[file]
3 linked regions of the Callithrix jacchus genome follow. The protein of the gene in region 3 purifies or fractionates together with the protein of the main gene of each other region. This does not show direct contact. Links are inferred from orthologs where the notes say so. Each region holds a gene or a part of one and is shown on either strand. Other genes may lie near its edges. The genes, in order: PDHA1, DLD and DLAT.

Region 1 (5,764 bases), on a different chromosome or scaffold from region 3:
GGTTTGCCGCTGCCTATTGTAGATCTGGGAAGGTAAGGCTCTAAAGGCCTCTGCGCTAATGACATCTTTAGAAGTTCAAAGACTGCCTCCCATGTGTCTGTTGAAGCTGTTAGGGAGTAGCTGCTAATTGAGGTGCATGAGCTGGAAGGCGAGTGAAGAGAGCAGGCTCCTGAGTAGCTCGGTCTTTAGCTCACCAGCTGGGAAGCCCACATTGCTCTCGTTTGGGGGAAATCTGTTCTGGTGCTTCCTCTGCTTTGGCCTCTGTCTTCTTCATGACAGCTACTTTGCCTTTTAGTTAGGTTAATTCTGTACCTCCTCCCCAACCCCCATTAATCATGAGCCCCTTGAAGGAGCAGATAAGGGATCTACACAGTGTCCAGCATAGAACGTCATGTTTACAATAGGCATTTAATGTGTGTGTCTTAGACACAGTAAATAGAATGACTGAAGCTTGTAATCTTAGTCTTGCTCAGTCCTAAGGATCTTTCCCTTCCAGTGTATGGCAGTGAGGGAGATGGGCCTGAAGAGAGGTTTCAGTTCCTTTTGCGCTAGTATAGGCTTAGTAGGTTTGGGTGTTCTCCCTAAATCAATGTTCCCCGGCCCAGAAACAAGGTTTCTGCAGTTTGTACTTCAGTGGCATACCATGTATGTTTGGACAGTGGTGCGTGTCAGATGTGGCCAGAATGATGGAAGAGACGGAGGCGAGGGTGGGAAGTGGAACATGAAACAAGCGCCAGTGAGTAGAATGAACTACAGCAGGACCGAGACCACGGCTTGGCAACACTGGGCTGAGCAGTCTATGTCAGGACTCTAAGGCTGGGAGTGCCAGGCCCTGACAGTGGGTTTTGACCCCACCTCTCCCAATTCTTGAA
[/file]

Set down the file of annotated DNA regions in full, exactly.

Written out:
3 linked regions of the Callithrix jacchus genome follow. The protein of the gene in region 3 purifies or fractionates together with the protein of the main gene of each other region. This does not show direct contact. Links are inferred from orthologs where the notes say so. Each region holds a gene or a part of one and is shown on either strand. Other genes may lie near its edges. The genes, in order: PDHA1, DLD and DLAT.

Region 1 (5,764 bases), on a different chromosome or scaffold from region 3:
GGTTTGCCGCTGCCTATTGTAGATCTGGGAAGGTAAGGCTCTAAAGGCCTCTGCGCTAATGACATCTTTAGAAGTTCAAAGACTGCCTCCCATGTGTCTGTTGAAGCTGTTAGGGAGTAGCTGCTAATTGAGGTGCATGAGCTGGAAGGCGAGTGAAGAGAGCAGGCTCCTGAGTAGCTCGGTCTTTAGCTCACCAGCTGGGAAGCCCACATTGCTCTCGTTTGGGGGAAATCTGTTCTGGTGCTTCCTCTGCTTTGGCCTCTGTCTTCTTCATGACAGCTACTTTGCCTTTTAGTTAGGTTAATTCTGTACCTCCTCCCCAACCCCCATTAATCATGAGCCCCTTGAAGGAGCAGATAAGGGATCTACACAGTGTCCAGCATAGAACGTCATGTTTACAATAGGCATTTAATGTGTGTGTCTTAGACACAGTAAATAGAATGACTGAAGCTTGTAATCTTAGTCTTGCTCAGTCCTAAGGATCTTTCCCTTCCAGTGTATGGCAGTGAGGGAGATGGGCCTGAAGAGAGGTTTCAGTTCCTTTTGCGCTAGTATAGGCTTAGTAGGTTTGGGTGTTCTCCCTAAATCAATGTTCCCCGGCCCAGAAACAAGGTTTCTGCAGTTTGTACTTCAGTGGCATACCATGTATGTTTGGACAGTGGTGCGTGTCAGATGTGGCCAGAATGATGGAAGAGACGGAGGCGAGGGTGGGAAGTGGAACATGAAACAAGCGCCAGTGAGTAGAATGAACTACAGCAGGACCGAGACCACGGCTTGGCAACACTGGGCTGAGCAGTCTATGTCAGGACTCTAAGGCTGGGAGTGCCAGGCCCTGACAGTGGGTTTTGACCCCACCTCTCCCAATTCTTGAA